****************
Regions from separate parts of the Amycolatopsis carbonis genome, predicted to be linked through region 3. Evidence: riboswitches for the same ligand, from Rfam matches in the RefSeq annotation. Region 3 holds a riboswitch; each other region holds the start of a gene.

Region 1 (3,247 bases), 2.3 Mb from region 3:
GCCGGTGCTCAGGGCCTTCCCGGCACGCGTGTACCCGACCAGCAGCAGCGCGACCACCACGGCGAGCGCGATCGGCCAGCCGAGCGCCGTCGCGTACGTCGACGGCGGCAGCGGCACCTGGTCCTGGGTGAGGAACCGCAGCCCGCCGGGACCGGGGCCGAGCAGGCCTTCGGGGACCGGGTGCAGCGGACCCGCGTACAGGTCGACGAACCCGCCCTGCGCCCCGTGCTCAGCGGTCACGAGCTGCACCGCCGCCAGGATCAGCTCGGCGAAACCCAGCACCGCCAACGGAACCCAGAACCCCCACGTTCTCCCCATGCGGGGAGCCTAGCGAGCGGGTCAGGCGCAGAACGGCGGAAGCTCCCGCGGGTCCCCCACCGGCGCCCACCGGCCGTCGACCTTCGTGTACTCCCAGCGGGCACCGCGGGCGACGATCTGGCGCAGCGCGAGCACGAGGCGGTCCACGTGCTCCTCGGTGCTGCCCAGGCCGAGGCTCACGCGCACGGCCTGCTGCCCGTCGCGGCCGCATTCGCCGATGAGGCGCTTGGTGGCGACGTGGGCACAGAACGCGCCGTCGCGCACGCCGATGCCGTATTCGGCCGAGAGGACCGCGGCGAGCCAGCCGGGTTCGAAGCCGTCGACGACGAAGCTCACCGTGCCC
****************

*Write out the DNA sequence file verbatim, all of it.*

Regions from separate parts of the Amycolatopsis carbonis genome, predicted to be linked through region 3. Evidence: riboswitches for the same ligand, from Rfam matches in the RefSeq annotation. Region 3 holds a riboswitch; each other region holds the start of a gene.

Region 1 (3,247 bases), 2.3 Mb from region 3:
GCCGGTGCTCAGGGCCTTCCCGGCACGCGTGTACCCGACCAGCAGCAGCGCGACCACCACGGCGAGCGCGATCGGCCAGCCGAGCGCCGTCGCGTACGTCGACGGCGGCAGCGGCACCTGGTCCTGGGTGAGGAACCGCAGCCCGCCGGGACCGGGGCCGAGCAGGCCTTCGGGGACCGGGTGCAGCGGACCCGCGTACAGGTCGACGAACCCGCCCTGCGCCCCGTGCTCAGCGGTCACGAGCTGCACCGCCGCCAGGATCAGCTCGGCGAAACCCAGCACCGCCAACGGAACCCAGAACCCCCACGTTCTCCCCATGCGGGGAGCCTAGCGAGCGGGTCAGGCGCAGAACGGCGGAAGCTCCCGCGGGTCCCCCACCGGCGCCCACCGGCCGTCGACCTTCGTGTACTCCCAGCGGGCACCGCGGGCGACGATCTGGCGCAGCGCGAGCACGAGGCGGTCCACGTGCTCCTCGGTGCTGCCCAGGCCGAGGCTCACGCGCACGGCCTGCTGCCCGTCGCGGCCGCATTCGCCGATGAGGCGCTTGGTGGCGACGTGGGCACAGAACGCGCCGTCGCGCACGCCGATGCCGTATTCGGCCGAGAGGACCGCGGCGAGCCAGCCGGGTTCGAAGCCGTCGACGACGAAGCTCACCGTGCCC